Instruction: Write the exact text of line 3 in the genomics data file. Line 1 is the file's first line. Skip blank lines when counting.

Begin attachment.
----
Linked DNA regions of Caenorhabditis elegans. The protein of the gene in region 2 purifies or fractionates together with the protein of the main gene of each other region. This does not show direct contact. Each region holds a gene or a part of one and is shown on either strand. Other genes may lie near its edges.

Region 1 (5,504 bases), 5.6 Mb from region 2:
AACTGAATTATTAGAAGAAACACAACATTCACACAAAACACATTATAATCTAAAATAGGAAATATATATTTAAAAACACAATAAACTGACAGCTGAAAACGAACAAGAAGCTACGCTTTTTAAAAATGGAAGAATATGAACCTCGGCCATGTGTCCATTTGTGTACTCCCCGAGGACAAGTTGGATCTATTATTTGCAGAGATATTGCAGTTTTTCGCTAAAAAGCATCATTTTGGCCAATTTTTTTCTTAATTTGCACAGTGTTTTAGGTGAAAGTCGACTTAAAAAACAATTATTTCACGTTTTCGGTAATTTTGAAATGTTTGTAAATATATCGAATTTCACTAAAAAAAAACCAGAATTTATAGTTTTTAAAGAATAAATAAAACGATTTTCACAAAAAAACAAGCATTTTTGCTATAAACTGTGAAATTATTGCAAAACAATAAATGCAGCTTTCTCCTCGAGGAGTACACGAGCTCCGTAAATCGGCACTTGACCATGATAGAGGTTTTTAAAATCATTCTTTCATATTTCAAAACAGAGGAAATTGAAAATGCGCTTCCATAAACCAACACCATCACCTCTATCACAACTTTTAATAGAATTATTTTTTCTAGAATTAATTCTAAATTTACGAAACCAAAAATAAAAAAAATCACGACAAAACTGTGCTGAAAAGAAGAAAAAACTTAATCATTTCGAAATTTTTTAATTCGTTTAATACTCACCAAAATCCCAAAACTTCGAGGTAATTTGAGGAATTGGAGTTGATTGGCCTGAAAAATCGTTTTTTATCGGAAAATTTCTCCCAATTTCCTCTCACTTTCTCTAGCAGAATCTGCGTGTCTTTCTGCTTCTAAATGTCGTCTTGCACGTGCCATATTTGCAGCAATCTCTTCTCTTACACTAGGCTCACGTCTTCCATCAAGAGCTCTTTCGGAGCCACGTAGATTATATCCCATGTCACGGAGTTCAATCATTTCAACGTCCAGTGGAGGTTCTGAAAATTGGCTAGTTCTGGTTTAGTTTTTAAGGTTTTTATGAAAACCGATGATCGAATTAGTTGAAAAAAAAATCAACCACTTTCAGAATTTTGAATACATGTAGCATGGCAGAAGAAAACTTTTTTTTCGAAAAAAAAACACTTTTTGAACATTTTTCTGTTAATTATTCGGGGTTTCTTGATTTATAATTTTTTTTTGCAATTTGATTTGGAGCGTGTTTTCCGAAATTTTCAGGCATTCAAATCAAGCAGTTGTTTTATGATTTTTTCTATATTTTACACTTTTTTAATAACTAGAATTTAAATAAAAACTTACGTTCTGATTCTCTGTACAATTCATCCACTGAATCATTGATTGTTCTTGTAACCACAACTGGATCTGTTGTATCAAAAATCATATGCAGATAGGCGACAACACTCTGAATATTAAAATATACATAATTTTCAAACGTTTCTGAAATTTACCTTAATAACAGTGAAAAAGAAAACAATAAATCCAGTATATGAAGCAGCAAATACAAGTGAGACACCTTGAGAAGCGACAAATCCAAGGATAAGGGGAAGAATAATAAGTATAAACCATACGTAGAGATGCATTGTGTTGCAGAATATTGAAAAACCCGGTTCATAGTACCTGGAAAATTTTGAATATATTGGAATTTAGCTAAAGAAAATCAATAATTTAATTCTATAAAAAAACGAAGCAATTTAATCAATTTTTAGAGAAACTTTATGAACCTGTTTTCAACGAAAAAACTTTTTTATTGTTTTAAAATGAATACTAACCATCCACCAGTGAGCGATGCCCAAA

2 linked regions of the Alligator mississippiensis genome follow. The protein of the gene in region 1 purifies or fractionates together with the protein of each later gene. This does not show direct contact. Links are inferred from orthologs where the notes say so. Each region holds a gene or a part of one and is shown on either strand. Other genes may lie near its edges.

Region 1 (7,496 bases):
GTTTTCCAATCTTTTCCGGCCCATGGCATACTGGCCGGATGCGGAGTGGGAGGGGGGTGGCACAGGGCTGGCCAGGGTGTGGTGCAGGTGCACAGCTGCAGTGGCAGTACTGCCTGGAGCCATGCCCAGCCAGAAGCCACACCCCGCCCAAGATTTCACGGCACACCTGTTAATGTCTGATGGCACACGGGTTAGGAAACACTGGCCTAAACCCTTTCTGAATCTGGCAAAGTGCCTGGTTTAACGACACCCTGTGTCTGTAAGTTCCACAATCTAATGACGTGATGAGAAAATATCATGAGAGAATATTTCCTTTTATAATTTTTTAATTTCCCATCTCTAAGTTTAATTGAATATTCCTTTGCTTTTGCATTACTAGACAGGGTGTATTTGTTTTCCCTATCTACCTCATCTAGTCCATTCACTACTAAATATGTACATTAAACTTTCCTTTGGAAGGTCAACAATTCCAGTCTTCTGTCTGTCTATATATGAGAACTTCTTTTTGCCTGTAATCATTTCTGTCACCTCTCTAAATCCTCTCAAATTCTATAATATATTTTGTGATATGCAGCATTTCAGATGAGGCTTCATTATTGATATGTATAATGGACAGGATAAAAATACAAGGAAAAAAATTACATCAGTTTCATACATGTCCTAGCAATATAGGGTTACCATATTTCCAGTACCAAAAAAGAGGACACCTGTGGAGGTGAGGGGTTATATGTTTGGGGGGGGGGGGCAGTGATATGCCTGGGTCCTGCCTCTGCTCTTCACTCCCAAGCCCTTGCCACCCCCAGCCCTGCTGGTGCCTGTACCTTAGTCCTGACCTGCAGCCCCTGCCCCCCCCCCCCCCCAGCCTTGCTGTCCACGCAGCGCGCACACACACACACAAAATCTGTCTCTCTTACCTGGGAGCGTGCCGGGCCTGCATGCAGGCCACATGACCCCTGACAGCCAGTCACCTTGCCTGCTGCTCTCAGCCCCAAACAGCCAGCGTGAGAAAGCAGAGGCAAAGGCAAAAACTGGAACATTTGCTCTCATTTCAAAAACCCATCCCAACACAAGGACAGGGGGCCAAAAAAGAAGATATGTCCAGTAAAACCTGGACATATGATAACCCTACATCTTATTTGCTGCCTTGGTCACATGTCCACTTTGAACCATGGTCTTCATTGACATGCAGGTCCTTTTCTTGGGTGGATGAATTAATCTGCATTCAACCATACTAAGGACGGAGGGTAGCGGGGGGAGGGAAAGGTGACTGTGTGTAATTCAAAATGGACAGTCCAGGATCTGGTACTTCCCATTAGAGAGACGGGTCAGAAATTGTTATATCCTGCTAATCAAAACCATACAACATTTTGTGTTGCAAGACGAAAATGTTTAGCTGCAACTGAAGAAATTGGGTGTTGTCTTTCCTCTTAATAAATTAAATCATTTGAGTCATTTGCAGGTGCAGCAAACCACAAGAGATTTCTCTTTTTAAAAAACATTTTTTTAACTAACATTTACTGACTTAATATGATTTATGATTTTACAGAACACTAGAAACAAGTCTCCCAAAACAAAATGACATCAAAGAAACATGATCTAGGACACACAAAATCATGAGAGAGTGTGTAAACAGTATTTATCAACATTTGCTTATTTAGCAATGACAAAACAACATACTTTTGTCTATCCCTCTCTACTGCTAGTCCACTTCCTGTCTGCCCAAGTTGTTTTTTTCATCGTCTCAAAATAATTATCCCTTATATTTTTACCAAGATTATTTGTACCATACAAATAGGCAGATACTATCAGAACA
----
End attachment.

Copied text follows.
AACTGAATTATTAGAAGAAACACAACATTCACACAAAACACATTATAATCTAAAATAGGAAATATATATTTAAAAACACAATAAACTGACAGCTGAAAACGAACAAGAAGCTACGCTTTTTAAAAATGGAAGAATATGAACCTCGGCCATGTGTCCATTTGTGTACTCCCCGAGGACAAGTTGGATCTATTATTTGCAGAGATATTGCAGTTTTTCGCTAAAAAGCATCATTTTGGCCAATTTTTTTCTTAATTTGCACAGTGTTTTAGGTGAAAGTCGACTTAAAAAACAATTATTTCACGTTTTCGGTAATTTTGAAATGTTTGTAAATATATCGAATTTCACTAAAAAAAAACCAGAATTTATAGTTTTTAAAGAATAAATAAAACGATTTTCACAAAAAAACAAGCATTTTTGCTATAAACTGTGAAATTATTGCAAAACAATAAATGCAGCTTTCTCCTCGAGGAGTACACGAGCTCCGTAAATCGGCACTTGACCATGATAGAGGTTTTTAAAATCATTCTTTCATATTTCAAAACAGAGGAAATTGAAAATGCGCTTCCATAAACCAACACCATCACCTCTATCACAACTTTTAATAGAATTATTTTTTCTAGAATTAATTCTAAATTTACGAAACCAAAAATAAAAAAAATCACGACAAAACTGTGCTGAAAAGAAGAAAAAACTTAATCATTTCGAAATTTTTTAATTCGTTTAATACTCACCAAAATCCCAAAACTTCGAGGTAATTTGAGGAATTGGAGTTGATTGGCCTGAAAAATCGTTTTTTATCGGAAAATTTCTCCCAATTTCCTCTCACTTTCTCTAGCAGAATCTGCGTGTCTTTCTGCTTCTAAATGTCGTCTTGCACGTGCCATATTTGCAGCAATCTCTTCTCTTACACTAGGCTCACGTCTTCCATCAAGAGCTCTTTCGGAGCCACGTAGATTATATCCCATGTCACGGAGTTCAATCATTTCAACGTCCAGTGGAGGTTCTGAAAATTGGCTAGTTCTGGTTTAGTTTTTAAGGTTTTTATGAAAACCGATGATCGAATTAGTTGAAAAAAAAATCAACCACTTTCAGAATTTTGAATACATGTAGCATGGCAGAAGAAAACTTTTTTTTCGAAAAAAAAACACTTTTTGAACATTTTTCTGTTAATTATTCGGGGTTTCTTGATTTATAATTTTTTTTTGCAATTTGATTTGGAGCGTGTTTTCCGAAATTTTCAGGCATTCAAATCAAGCAGTTGTTTTATGATTTTTTCTATATTTTACACTTTTTTAATAACTAGAATTTAAATAAAAACTTACGTTCTGATTCTCTGTACAATTCATCCACTGAATCATTGATTGTTCTTGTAACCACAACTGGATCTGTTGTATCAAAAATCATATGCAGATAGGCGACAACACTCTGAATATTAAAATATACATAATTTTCAAACGTTTCTGAAATTTACCTTAATAACAGTGAAAAAGAAAACAATAAATCCAGTATATGAAGCAGCAAATACAAGTGAGACACCTTGAGAAGCGACAAATCCAAGGATAAGGGGAAGAATAATAAGTATAAACCATACGTAGAGATGCATTGTGTTGCAGAATATTGAAAAACCCGGTTCATAGTACCTGGAAAATTTTGAATATATTGGAATTTAGCTAAAGAAAATCAATAATTTAATTCTATAAAAAAACGAAGCAATTTAATCAATTTTTAGAGAAACTTTATGAACCTGTTTTCAACGAAAAAACTTTTTTATTGTTTTAAAATGAATACTAACCATCCACCAGTGAGCGATGCCCAAA